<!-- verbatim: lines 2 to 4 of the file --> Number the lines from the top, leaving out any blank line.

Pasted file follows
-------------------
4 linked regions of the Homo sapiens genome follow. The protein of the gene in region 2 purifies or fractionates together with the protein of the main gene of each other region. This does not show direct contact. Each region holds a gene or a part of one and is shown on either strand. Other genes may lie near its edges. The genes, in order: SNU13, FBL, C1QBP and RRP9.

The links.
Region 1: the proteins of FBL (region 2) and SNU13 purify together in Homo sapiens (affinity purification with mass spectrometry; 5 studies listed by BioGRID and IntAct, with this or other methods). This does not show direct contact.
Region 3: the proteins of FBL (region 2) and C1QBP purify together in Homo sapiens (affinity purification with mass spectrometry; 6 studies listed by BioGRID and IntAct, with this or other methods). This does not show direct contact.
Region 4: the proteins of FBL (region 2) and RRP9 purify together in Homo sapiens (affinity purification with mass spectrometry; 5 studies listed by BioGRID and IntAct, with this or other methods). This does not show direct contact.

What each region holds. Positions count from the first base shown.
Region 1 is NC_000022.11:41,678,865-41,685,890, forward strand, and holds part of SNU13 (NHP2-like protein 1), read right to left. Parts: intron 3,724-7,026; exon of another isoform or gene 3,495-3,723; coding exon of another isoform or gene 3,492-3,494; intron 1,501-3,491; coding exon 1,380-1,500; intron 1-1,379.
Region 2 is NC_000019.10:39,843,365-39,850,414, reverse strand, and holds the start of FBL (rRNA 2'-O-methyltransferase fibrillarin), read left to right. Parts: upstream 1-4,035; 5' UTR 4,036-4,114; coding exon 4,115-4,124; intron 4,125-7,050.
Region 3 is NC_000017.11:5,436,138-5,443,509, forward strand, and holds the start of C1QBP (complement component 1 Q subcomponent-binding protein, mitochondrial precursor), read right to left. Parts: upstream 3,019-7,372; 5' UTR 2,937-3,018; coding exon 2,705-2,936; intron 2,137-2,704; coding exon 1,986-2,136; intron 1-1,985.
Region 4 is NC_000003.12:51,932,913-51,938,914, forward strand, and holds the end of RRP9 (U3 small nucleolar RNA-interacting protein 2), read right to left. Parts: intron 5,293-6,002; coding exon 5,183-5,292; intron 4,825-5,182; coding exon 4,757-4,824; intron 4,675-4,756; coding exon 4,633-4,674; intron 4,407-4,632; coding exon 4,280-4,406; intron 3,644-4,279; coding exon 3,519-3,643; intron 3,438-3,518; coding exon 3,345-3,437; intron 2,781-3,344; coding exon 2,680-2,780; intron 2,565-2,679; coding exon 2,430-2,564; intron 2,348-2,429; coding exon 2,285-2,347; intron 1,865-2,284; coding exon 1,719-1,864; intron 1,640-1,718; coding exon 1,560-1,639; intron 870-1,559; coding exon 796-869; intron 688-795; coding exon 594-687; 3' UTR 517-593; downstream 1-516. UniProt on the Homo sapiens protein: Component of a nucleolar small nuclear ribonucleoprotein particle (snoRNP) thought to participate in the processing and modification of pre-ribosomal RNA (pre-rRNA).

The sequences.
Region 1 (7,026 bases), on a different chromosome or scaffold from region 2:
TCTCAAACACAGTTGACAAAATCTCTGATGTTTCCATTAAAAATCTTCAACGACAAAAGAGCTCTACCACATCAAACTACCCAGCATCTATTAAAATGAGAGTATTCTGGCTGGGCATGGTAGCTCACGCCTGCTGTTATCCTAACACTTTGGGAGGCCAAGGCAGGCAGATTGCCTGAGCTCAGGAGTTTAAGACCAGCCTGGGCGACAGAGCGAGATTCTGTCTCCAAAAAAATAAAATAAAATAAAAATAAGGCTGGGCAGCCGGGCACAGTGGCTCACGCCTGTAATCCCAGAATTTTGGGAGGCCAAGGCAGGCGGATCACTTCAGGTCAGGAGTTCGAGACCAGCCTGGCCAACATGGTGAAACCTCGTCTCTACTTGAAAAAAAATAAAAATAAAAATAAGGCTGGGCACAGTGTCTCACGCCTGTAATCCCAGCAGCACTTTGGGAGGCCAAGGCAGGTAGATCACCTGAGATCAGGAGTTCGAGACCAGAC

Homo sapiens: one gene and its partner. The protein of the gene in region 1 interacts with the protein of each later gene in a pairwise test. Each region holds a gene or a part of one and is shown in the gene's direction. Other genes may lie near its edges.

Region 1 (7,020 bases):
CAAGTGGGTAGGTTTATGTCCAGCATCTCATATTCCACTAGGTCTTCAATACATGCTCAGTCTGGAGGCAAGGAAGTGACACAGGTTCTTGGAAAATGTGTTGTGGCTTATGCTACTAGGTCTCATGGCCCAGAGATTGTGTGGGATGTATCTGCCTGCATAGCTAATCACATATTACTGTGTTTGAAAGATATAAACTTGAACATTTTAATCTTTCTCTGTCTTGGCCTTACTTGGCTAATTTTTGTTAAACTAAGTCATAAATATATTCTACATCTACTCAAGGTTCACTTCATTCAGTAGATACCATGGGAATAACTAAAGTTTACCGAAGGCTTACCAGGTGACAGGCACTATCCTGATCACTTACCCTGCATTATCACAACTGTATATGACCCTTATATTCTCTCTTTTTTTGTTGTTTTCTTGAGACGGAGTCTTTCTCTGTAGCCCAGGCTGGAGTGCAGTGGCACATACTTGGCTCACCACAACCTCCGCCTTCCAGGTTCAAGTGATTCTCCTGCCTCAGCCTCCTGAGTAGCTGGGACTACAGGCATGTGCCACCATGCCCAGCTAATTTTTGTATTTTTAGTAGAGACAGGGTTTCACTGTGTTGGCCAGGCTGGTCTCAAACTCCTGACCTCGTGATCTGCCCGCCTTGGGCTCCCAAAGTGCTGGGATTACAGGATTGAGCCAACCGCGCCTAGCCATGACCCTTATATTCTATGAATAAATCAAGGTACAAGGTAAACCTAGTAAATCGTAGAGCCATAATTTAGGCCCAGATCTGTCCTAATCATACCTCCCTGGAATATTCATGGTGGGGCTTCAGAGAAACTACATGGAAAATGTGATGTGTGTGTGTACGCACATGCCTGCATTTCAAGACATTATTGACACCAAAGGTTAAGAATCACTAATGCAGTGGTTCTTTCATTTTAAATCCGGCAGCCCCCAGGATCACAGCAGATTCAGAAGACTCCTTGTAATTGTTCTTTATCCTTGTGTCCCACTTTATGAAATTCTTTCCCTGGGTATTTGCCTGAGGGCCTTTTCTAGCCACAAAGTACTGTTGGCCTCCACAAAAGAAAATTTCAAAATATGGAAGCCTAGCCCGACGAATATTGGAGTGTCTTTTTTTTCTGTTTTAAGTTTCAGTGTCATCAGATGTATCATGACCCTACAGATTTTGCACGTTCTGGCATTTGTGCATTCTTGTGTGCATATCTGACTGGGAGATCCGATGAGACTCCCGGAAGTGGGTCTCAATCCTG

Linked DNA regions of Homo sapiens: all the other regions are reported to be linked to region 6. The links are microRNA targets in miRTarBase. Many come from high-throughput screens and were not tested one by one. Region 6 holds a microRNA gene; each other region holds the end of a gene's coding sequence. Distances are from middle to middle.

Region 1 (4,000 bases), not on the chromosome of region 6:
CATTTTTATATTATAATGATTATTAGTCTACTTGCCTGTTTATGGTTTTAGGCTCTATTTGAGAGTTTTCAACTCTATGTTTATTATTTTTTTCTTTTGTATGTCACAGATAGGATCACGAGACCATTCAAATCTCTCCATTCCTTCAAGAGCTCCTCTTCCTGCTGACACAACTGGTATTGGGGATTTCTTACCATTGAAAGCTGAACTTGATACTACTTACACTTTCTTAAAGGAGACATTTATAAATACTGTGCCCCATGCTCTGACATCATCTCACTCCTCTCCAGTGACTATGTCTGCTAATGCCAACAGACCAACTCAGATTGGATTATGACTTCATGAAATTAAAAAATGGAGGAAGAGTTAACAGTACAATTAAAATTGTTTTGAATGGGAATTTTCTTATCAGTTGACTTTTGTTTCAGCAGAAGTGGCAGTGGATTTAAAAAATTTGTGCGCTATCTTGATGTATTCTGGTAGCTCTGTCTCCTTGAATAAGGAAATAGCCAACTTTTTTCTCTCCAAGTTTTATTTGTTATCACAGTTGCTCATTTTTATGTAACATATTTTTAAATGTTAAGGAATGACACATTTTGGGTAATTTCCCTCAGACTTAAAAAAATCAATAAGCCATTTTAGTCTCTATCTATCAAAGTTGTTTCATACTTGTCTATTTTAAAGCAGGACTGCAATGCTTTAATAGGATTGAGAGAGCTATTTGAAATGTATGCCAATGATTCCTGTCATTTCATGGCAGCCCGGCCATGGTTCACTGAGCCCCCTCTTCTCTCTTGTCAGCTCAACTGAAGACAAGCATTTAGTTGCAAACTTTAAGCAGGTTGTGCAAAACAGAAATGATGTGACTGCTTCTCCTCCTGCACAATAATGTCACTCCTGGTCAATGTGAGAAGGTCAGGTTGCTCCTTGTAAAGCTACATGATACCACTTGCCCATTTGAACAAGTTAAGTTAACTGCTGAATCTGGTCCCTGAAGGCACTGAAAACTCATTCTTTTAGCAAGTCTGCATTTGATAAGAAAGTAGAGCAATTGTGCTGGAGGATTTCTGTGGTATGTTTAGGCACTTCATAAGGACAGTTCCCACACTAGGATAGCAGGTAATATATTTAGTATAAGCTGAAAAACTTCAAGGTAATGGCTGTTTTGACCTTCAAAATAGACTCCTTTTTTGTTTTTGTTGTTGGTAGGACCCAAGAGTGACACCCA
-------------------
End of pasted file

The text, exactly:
The links.
Region 1: the proteins of FBL (region 2) and SNU13 purify together in Homo sapiens (affinity purification with mass spectrometry; 5 studies listed by BioGRID and IntAct, with this or other methods). This does not show direct contact.
Region 3: the proteins of FBL (region 2) and C1QBP purify together in Homo sapiens (affinity purification with mass spectrometry; 6 studies listed by BioGRID and IntAct, with this or other methods). This does not show direct contact.